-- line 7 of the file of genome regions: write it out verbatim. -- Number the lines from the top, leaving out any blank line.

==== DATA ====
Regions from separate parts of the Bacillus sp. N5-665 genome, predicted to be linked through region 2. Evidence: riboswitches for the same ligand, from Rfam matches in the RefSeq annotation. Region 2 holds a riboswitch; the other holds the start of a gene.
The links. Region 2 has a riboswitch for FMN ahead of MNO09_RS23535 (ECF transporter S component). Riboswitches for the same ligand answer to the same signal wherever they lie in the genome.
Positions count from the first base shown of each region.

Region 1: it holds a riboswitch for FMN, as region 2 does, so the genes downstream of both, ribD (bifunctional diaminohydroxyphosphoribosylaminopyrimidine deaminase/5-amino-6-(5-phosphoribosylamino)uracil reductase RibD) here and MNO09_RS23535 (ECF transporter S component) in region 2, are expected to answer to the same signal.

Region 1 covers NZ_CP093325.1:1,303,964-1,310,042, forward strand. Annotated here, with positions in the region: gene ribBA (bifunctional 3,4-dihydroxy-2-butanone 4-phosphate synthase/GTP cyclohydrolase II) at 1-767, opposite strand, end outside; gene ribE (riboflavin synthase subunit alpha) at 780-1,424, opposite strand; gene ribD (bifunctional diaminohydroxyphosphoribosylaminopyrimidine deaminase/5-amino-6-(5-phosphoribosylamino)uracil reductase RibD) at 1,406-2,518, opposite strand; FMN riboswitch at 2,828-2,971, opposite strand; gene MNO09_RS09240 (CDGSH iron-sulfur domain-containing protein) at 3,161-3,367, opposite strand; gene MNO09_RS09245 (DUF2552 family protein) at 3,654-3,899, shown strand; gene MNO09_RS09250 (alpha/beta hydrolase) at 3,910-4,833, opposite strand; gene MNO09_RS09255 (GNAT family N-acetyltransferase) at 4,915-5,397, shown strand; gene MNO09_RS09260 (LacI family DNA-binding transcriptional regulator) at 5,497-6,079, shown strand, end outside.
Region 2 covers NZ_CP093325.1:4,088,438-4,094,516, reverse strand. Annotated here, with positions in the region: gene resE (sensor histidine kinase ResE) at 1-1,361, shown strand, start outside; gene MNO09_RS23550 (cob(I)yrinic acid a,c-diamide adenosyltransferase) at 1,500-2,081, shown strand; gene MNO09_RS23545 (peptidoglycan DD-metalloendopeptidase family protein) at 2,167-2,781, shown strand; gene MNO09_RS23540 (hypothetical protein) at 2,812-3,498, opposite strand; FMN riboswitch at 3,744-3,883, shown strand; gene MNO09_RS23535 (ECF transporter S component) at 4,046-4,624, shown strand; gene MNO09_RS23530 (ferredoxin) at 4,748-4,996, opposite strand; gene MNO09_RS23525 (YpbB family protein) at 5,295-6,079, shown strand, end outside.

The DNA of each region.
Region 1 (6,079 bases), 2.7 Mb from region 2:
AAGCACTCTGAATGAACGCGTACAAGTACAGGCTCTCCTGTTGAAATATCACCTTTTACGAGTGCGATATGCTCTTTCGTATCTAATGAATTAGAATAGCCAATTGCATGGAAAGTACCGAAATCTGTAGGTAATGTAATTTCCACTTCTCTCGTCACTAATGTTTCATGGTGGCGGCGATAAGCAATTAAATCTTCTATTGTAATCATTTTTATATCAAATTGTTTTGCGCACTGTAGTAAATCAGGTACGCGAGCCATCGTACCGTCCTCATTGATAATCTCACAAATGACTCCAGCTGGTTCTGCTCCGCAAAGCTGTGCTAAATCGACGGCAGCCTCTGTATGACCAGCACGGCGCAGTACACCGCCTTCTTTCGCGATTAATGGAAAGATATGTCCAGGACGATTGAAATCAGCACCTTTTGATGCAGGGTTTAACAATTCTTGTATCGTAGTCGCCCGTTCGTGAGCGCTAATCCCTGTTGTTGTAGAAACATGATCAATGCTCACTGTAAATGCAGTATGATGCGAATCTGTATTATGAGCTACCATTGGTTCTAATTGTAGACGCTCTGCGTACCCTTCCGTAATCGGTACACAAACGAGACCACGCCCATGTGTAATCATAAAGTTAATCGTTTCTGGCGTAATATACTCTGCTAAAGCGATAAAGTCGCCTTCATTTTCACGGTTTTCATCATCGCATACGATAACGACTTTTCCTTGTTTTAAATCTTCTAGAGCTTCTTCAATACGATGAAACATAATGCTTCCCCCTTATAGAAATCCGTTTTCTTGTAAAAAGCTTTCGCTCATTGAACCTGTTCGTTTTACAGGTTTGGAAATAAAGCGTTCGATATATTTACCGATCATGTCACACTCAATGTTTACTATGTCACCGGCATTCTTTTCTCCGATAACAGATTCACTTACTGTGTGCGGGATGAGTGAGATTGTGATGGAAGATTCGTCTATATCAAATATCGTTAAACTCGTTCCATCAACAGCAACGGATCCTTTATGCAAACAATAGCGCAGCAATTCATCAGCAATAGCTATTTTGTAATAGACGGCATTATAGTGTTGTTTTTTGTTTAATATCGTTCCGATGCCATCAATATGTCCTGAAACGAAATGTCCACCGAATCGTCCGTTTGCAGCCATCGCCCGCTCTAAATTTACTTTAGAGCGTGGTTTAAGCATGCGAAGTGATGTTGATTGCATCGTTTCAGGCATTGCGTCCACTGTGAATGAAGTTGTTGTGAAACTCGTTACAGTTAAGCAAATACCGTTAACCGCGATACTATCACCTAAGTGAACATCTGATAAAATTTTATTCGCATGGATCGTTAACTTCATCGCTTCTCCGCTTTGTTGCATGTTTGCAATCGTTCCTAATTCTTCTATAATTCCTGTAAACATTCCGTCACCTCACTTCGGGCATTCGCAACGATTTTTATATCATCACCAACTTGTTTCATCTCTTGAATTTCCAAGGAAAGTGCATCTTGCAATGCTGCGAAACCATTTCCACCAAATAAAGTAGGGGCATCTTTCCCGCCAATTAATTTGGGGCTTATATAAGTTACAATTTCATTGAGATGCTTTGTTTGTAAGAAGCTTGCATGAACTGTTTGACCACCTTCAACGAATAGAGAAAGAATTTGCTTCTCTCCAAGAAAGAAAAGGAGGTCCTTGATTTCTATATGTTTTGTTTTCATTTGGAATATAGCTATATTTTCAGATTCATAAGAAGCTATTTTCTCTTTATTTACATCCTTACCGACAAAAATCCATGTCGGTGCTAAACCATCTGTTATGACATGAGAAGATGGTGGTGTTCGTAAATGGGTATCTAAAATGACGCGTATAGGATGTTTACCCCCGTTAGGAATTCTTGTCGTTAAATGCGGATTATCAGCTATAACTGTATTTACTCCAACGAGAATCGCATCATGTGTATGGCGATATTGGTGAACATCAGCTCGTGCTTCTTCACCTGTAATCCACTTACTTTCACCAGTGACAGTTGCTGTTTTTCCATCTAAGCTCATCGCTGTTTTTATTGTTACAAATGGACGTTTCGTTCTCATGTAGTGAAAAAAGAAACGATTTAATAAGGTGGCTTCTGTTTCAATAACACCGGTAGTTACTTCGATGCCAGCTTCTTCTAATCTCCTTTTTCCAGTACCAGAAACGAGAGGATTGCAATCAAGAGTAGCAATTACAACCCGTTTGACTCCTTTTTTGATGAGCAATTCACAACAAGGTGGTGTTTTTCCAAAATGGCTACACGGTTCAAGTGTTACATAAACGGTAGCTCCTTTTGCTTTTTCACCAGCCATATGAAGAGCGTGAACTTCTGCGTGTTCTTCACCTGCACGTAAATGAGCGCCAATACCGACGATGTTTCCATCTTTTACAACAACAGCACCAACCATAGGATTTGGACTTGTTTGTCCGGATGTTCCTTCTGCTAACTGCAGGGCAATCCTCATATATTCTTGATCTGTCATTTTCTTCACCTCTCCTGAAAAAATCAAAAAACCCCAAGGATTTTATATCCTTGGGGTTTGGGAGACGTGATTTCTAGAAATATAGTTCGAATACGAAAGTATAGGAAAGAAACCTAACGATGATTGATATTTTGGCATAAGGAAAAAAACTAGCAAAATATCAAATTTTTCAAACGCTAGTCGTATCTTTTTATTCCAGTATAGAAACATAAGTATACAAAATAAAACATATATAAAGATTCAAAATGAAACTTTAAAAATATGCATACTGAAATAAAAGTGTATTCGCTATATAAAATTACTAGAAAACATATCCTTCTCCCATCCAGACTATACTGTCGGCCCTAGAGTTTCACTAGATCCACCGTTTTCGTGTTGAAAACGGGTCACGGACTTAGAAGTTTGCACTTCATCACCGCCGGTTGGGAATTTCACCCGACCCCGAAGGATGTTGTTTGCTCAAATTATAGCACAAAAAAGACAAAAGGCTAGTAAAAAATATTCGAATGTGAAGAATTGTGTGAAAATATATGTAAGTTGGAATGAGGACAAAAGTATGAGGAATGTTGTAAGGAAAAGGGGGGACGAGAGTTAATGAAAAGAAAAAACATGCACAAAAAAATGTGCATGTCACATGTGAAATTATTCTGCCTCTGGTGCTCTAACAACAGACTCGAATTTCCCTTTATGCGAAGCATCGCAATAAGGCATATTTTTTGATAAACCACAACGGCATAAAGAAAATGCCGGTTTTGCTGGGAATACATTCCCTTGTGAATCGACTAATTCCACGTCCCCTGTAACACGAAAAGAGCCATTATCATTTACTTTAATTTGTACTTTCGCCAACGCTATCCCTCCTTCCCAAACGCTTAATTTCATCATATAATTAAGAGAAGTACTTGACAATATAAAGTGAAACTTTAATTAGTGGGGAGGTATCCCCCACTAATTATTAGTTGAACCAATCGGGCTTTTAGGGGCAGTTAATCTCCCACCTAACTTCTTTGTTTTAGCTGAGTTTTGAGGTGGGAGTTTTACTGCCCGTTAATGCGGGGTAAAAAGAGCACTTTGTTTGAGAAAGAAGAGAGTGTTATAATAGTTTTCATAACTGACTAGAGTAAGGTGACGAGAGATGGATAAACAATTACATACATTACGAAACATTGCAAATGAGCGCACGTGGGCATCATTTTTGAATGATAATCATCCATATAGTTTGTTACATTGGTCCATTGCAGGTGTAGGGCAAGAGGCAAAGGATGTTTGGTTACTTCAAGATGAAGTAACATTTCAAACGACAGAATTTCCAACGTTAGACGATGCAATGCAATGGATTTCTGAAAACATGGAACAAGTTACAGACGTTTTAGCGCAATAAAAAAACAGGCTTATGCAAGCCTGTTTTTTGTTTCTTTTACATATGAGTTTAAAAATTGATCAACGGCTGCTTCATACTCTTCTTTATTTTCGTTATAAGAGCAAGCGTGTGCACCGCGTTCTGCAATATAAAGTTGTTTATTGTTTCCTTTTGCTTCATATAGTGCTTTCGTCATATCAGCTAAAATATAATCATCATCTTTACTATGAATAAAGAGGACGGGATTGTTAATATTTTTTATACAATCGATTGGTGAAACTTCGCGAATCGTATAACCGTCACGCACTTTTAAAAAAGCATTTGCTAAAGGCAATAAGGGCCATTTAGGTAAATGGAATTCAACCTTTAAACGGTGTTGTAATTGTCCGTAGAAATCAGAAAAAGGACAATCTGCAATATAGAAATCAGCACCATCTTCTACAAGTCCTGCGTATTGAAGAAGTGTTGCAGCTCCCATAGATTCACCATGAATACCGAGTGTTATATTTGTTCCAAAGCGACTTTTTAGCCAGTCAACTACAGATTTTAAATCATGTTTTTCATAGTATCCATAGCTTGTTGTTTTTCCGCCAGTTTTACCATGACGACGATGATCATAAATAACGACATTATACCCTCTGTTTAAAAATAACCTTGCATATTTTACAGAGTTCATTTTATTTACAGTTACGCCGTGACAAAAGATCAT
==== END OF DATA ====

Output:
The DNA of each region.